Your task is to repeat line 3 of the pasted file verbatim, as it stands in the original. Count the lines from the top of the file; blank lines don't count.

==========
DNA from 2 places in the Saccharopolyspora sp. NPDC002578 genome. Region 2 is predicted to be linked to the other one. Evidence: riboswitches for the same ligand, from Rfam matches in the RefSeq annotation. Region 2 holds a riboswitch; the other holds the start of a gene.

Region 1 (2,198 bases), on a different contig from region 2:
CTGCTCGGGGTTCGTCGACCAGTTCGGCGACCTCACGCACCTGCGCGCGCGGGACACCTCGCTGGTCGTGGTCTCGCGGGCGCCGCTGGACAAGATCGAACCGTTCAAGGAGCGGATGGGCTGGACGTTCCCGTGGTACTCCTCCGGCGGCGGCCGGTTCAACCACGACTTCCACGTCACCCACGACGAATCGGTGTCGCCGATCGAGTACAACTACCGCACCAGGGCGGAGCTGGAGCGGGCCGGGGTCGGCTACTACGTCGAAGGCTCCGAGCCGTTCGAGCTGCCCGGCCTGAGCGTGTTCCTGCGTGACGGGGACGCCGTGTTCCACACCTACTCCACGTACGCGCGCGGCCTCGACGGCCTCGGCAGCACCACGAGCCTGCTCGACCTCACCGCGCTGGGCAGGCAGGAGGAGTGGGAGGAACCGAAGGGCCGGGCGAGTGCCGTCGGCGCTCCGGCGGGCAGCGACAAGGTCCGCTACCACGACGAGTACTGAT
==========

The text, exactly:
CTGCTCGGGGTTCGTCGACCAGTTCGGCGACCTCACGCACCTGCGCGCGCGGGACACCTCGCTGGTCGTGGTCTCGCGGGCGCCGCTGGACAAGATCGAACCGTTCAAGGAGCGGATGGGCTGGACGTTCCCGTGGTACTCCTCCGGCGGCGGCCGGTTCAACCACGACTTCCACGTCACCCACGACGAATCGGTGTCGCCGATCGAGTACAACTACCGCACCAGGGCGGAGCTGGAGCGGGCCGGGGTCGGCTACTACGTCGAAGGCTCCGAGCCGTTCGAGCTGCCCGGCCTGAGCGTGTTCCTGCGTGACGGGGACGCCGTGTTCCACACCTACTCCACGTACGCGCGCGGCCTCGACGGCCTCGGCAGCACCACGAGCCTGCTCGACCTCACCGCGCTGGGCAGGCAGGAGGAGTGGGAGGAACCGAAGGGCCGGGCGAGTGCCGTCGGCGCTCCGGCGGGCAGCGACAAGGTCCGCTACCACGACGAGTACTGAT